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Challenging ideas in mental health
Take a new and different look at mental health. This unit invites you to think...
Take a new and different look at mental health. This unit invites you to think differently about life's dilemmas by taking account of the views of all concerned, especially people experiencing mental distress. It explores ideas and practice in mental health, and will appeal to a wide range of people.
By the end of this unit you should be able to understand:
- the complexity and dilemmas of diverse perspectives in the field of mental health and distress;
- the importance of service users'/survivors' experiences and perspectives;
- how mental health issues affect everyone;
- the range of risks faced by service users'/survivors' in their everyday lives.
- Current section: Introduction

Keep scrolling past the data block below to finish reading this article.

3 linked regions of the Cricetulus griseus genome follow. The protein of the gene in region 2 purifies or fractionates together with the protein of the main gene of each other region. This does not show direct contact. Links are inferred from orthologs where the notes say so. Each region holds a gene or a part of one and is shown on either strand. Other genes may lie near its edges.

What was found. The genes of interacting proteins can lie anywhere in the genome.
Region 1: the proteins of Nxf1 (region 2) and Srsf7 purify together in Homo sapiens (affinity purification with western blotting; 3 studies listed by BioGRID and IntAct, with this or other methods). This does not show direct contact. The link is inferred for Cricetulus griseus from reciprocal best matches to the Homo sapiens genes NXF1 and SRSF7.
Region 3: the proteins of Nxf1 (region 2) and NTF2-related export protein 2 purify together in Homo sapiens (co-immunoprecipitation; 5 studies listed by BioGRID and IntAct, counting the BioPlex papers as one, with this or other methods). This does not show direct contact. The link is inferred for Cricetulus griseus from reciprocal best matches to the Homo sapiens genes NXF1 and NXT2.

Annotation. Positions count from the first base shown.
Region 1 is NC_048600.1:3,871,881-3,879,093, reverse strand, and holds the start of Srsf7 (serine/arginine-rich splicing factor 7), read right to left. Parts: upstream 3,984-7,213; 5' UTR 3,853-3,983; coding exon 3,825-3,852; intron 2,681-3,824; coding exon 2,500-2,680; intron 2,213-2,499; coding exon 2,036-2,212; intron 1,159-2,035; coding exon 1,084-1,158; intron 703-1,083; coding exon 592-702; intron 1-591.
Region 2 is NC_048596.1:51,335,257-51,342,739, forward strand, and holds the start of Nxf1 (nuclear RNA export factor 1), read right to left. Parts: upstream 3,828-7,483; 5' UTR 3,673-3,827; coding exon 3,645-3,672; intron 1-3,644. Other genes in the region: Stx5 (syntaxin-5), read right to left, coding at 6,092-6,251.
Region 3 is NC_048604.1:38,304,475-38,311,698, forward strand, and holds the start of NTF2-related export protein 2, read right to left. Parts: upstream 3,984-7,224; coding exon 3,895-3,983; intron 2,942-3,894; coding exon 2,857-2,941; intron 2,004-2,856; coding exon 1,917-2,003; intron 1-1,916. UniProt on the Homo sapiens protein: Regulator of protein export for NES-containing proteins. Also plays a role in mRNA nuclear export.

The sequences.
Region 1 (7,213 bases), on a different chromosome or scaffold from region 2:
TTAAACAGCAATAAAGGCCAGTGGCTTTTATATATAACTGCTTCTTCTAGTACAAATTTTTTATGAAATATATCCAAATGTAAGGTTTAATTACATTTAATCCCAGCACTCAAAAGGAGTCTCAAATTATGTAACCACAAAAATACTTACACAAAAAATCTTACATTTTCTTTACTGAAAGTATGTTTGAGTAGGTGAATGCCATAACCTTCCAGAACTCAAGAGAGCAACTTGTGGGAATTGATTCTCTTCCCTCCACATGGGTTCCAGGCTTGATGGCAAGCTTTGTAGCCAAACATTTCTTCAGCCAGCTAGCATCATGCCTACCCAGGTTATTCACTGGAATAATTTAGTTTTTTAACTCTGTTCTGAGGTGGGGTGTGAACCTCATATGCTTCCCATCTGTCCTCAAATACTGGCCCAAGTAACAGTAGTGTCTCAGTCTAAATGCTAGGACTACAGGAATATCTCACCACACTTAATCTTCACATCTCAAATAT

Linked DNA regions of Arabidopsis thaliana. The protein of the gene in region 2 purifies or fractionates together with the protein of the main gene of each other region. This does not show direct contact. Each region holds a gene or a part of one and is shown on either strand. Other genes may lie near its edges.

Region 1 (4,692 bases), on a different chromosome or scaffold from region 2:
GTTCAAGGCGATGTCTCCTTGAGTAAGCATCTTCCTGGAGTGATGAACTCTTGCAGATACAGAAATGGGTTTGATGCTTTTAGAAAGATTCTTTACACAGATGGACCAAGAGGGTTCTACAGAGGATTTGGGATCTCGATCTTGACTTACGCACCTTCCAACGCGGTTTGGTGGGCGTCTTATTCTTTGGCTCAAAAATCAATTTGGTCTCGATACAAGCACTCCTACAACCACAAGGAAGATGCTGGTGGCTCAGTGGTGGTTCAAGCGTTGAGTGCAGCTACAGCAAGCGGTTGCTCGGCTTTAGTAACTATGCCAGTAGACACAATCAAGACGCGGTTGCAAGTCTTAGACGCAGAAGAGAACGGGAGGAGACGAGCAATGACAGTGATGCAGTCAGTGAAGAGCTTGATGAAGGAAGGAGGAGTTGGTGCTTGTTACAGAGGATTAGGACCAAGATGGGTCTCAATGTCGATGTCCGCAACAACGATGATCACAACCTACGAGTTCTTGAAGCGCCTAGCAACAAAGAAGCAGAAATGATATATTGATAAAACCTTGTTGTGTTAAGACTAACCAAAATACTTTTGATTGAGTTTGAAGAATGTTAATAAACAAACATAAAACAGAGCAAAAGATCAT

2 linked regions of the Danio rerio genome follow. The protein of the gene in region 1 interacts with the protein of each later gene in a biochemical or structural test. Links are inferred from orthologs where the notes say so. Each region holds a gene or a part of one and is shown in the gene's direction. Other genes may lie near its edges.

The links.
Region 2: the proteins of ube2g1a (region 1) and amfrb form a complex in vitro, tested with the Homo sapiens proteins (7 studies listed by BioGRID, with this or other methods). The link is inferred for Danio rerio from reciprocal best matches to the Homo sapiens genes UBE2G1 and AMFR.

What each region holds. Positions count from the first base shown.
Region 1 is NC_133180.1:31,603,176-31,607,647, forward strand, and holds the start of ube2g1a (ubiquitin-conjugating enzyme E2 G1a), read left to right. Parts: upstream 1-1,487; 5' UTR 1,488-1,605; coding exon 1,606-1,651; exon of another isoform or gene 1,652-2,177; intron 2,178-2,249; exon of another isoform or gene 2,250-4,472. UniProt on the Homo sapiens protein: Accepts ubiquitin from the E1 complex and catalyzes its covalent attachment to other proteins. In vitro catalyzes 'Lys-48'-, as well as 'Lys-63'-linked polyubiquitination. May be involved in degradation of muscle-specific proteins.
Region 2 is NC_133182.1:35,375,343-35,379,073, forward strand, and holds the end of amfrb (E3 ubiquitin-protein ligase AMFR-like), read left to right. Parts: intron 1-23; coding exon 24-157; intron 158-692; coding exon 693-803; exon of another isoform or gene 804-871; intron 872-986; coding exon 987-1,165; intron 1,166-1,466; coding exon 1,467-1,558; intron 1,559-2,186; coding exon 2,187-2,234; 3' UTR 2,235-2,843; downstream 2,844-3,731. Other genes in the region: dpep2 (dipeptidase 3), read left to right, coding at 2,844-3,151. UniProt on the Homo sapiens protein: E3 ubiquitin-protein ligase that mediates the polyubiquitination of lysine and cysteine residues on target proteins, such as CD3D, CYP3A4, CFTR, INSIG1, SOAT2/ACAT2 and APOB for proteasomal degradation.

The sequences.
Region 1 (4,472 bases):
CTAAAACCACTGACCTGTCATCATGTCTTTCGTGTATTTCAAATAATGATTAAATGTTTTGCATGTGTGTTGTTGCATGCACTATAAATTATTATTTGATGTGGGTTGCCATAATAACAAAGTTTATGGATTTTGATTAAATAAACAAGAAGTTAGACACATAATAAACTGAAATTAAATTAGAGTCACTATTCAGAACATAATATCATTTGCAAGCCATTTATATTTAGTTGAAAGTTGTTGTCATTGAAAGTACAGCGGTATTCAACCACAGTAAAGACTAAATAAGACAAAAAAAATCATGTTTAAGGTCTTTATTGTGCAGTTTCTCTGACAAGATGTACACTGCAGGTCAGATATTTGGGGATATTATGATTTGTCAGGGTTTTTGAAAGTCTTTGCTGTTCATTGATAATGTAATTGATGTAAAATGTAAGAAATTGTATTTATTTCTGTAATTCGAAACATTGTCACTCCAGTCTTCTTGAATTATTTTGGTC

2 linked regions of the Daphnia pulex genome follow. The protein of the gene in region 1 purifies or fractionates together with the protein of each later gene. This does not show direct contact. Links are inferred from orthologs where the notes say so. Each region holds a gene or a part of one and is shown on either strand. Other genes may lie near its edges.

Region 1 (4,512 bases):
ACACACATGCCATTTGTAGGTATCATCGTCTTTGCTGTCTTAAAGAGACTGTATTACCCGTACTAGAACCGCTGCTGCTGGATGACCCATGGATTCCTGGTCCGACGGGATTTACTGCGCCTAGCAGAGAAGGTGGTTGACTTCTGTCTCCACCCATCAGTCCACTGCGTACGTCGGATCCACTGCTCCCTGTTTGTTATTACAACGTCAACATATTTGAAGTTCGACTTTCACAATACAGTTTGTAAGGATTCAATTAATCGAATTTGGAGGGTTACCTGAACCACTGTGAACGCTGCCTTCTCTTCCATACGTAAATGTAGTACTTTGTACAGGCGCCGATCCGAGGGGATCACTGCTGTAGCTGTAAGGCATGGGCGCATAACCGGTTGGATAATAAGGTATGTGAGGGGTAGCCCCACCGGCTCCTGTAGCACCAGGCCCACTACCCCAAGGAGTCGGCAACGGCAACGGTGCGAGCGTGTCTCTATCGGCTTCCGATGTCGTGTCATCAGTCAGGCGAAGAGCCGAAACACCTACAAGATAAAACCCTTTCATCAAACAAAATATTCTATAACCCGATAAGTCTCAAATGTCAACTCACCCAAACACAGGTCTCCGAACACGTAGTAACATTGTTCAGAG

- Learning outcomes
- 1 Extract 1: Boundaries of explanation
- 2 Extract 2: Whose risk is it anyway?
- 3 Extract 3: The business of madness
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Challenging ideas in mental health
This unit takes you on a journey of discovery where you are invited to challenge ideas, both new and old, in relation to mental health. It is made up of a series of three extracts. The first extract, ‘Boundaries of explanation’, sets out the theme of boundaries: boundaries within and between groups; within and between explanatory frameworks; and within and between experiences of mental health and distress. The second extract, ‘Whose risk is it anyway?’, considers a critical account of the increasing focus on risk (particularly risk to others) in policies and professional practice since the 1980s. The third extract, ‘The business of madness’, looks at two controversial areas of mental health: the growth of mental health as a business, driven in part by market forces, and the profit motive.
This free course is an adapted extract relevant to The Open University course K272 Challenging ideas in mental health, which is no longer taught by the University. If you want to study formally with us, you may wish to explore other courses we offer in this.
Copyright & revisions
Originally published: Friday, 20th May 2011
Last updated on: Thursday, 13th March 2014
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